Neighbour has said that "there is the world of difference between a ‘church with cells’ and a ‘cell church’." He describes the pure cell system thus:
A useful summary of the pure cell church is found at this address: http://www.world-team.org/Cell/faq.htm Notice that the emphasis is on human relationships and "sharing" and that "The centre of the cell meeting is not the Word of God, but the Person of God. The meeting is not a Bible study nor a prayer meeting."
Another TOUCH book that is important to the cell-church lobby is "The Second Reformation" written in 1995 by William Beckham, then President of TOUCH. Like all the other cell church books it derides the present structure of denominational and local churches and proposes small groups as the only way forward; but the focus is firmly on NUMBERS and GROWTH as the aim and total social revolution as the goal.
In sections referring to the "Critical Mass" terminology beloved of the New Agers, Beckham states on page 221 of his book that critical mass does not "just happen automatically" but needs "certain components to come together in a prescribed way to cause a chain reaction" leading to the desired spiritual revolution. What are these components?
First he lists NUMBERS. "sufficient numbers are required to allow a chain reaction... a sufficient number of people joined together in a common purpose can cause synergistic results far beyond their numbers."
Beckham asserts that Jesus decided 120 people was a critical mass to launch his own "explosion" and to fulfill his own vision. For the vision of today's leaders to come to fruition, many more are needed. (Beckham lists the VISION of the church pastor or leader as the second component towards Critical Mass.)
So once more we see that the system being proposed, while trumpeting the cause of the poor lowly down-trodden church member and the disenfranchised people of our neighbourhood, simply recruits and uses these people as cannon fodder in the battle for world revolution. It is all about a vision to touch the whole world. Whether or not the vision is a biblical one should have been obvious from reading this series so far.
In all cell-church systems, however, one underlying principle emerges: don't put people off by being boring. And boring usually means, study and understanding the things of God. This is contrasted with the concept of "community" that the leaders teach is what God intends for all his people. Ralph Neighbour writes:
This is true, but the real question is - what is the "value system" that modern Christians are being taught?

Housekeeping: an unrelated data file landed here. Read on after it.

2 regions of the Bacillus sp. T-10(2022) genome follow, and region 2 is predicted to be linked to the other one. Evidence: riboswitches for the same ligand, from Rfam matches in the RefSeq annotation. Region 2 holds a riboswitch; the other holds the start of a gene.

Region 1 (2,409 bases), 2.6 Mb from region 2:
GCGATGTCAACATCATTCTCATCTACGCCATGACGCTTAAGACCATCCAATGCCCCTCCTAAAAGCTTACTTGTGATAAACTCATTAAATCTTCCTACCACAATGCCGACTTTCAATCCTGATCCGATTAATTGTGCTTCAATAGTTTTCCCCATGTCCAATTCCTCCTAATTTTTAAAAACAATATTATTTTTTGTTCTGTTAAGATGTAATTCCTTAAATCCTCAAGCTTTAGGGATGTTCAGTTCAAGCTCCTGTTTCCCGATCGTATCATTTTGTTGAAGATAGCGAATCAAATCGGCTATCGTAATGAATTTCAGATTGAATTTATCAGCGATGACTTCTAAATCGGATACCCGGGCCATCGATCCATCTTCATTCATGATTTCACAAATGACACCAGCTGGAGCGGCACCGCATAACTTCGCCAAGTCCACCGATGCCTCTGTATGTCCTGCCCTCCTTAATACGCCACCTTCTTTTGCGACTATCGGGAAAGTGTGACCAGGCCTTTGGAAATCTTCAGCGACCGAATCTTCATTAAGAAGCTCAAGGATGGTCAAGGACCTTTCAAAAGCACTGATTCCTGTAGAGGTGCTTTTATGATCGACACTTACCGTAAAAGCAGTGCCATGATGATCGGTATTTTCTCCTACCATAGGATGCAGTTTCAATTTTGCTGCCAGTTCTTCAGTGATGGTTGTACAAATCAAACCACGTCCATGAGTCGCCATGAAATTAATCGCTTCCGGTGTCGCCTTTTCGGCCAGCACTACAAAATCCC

The method being used to change the entire thinking and value system of Christians today (the "paradigm shift" so sought by the leadership) is the Hegelian Dialectic which removes a person's confidence in what he previously believed so that he is open to accept another way of thinking.
As the cell church leadership have realised, this can best be done in a group setting providing love and support, but more importantly to ensure that each person is pressured to compromise his/her established rules or standards in order to be accepted as part of the group and to properly submit to the mentors and trainers set over them.
The aim is not to establish objective truth, on the basis of God's word and the nature of God, whether people like it or not, but to ACHIEVE CONSENSUS.
Group meetings in an informal context are the best place to do this, and that's where the change in thinking is taking place, as well as in the arena of seeker-sensitive megachurches and the revival churches where study is abandoned in favour of music, worship and experiencing God. What little teaching takes place emphsises over and over the need to conform, unite, love everybody, despise rational and critical thinking of all kinds, and agree as one for the good of the whole.
One commentator interviewed for a radio show comments:
On the website of Berit Kjos, there is an excellent explanation of this process:
Studies of this concept of the Hegelian Dialectic, and what Dean Gotcher has called DIAPRAXSIS have been undertaken, and you should not be put off by the scholarly nature of this discussion for at its heart is the basic building block of the New World Order. See for example this article on another website: Dean Gotcher's booklet and an overview and summary here: How Diapraxis manifests itself in the Church Growth Movement.